An older favourite
Category Archive: Woodchucks
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This woodchucking data is not currently available due to holes in the Freedom of Information Act. However on past performance in similar outsourcing exercises we can safely make the following assumptions:
There would be woodchucking ‘efficiency savings’ according to both Serco and the government ministers involved. However these would be impossible to detect, since the woodchucking subsidy to Serco would be more or less equal to the amount of money currently being spent on woodchucking by the government woodchucking service, and the indicators used to measure performance would be changed during outsourcing.
There would be a flurry of woodchucking rate improvements at the beginning of the contract while Serco wanted to pretend they gave a toss about woodchucking, something they have no expertise in, since they have no expertise in anything except subjecting their employees to humiliating management experiments. The increase in woodchucking performance would later turn out to have been the result of making the woodchucks live in constant fear for their jobs.
Over time the rate of woodchucking would drop significantly below that achieved while woodchucking was done in-house. Serco would bet that (a) woodchucking would not become a major political issue so their performance would be ignored and (b) the government department responsible for keeping them to their contract terms would not have the resources to do it.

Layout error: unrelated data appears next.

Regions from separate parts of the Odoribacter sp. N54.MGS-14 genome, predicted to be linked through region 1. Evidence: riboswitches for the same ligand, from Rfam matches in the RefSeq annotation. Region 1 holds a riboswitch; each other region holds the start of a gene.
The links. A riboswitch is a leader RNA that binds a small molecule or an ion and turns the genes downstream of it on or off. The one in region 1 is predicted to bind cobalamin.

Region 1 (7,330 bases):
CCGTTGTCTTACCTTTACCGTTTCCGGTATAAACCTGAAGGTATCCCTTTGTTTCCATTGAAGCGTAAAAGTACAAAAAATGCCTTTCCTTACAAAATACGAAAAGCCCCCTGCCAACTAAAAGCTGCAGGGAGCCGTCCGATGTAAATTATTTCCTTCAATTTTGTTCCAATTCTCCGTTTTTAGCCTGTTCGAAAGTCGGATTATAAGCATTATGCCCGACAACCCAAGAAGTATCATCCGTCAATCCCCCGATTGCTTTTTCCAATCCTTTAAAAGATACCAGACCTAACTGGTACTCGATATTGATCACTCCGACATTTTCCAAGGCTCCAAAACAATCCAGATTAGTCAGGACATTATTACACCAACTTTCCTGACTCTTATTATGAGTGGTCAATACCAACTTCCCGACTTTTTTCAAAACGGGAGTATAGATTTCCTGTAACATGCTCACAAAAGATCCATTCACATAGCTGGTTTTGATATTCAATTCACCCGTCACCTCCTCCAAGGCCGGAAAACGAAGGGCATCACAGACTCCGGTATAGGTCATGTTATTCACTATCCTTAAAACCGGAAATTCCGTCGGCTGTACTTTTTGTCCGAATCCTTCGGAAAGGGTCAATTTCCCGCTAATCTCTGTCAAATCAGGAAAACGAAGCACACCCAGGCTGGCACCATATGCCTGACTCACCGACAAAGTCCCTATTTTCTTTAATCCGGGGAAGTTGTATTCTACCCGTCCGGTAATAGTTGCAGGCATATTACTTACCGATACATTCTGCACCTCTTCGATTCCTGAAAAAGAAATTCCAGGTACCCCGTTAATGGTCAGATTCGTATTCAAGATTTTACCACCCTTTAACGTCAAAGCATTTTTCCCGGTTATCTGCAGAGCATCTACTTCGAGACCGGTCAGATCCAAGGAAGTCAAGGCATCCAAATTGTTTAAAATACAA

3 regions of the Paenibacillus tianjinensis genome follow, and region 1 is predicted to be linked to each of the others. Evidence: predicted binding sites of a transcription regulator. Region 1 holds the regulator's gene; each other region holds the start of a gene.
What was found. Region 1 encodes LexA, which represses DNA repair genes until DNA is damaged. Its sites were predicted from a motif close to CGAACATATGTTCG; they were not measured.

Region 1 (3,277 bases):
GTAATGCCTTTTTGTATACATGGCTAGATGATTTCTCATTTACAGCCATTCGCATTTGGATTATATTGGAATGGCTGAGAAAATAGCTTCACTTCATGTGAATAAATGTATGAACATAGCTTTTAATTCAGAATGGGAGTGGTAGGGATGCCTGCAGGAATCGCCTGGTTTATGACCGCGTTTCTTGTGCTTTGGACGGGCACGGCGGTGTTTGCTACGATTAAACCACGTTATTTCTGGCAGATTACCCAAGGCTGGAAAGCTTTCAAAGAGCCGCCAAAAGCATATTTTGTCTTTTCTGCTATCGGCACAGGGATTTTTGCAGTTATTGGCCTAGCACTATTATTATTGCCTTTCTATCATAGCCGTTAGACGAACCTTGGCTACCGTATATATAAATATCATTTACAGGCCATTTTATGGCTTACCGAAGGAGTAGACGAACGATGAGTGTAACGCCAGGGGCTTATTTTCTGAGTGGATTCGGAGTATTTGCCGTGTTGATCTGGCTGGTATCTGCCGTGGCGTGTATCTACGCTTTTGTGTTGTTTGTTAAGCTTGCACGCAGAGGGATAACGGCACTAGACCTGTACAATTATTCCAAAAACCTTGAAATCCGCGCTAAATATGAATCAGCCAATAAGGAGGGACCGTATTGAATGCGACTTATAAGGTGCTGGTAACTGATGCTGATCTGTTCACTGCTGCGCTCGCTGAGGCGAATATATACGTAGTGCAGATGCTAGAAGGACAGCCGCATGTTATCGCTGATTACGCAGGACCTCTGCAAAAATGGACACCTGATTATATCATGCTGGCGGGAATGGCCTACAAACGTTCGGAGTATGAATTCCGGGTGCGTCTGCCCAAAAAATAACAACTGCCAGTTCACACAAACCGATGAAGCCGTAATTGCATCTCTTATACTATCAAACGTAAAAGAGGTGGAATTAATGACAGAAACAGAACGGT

Despite the dire performance of Serco in the woodchucking business, they would win the contract once more when it came up for renewal because they would have spent the intervening years ‘lobbying’ politicians, i.e. paying them, buying them nice dinners and offering them jobs after their ministerial careers are over.
The woodchucks would all receive a significantly lower salary for woodchucking than previously, and on worse conditions with worse job security. This would result in a lower of quality of life across the woodchuck population, and those woodchucks with a passion for chucking wood would leave their jobs in disgust at having to work for an employer who couldn’t care less whether the wood got chucked or not.
At some point there would be a catastrophic failure to chuck wood at all, as a result of a string of management failures and a failure by Serco to invest in woodchucking long term. The lives of many people and woodchucks would be ruined as a result, but the responsibility for this would be borne by the government. At no point would Serco shoulder the financial burden of their failures.
Serco would go on to get more fat government contracts in other things in which they would have as much expertise as woodchucking (none), and with new safe ground occupied would proceed to abuse their position once more, milk the contract for all it was worth and run the service into the ground. Their detractors would be labelled ‘The enemies of enterprise’.
I don’t know the answer but I’m pretty sure part of the condition of the grant would be an outcomes-orientated monitoring process that would provide quantative data on woodchucking measurables as the evidence base for key performance indicators.
So the information you require would almost certainly be hidden away somewhere in the back of the annual woodchucking report – it’s just a matter of knowing where to look and what degree of ‘bullshit factor’ to add in to the mix when assessing the figures. You know the woodchuck fudged the numbers.
You may also need to question the assumption that a woodchuck does nothing but chuck wood, and ask would the woodchuck chuck other stuff too if it were given the chance?
Also to consider: what distortions does the government woodchucking grant bring to the woodchuck’s woodchuck lobbying campaign as a result of becoming dependent on woodchucking grants?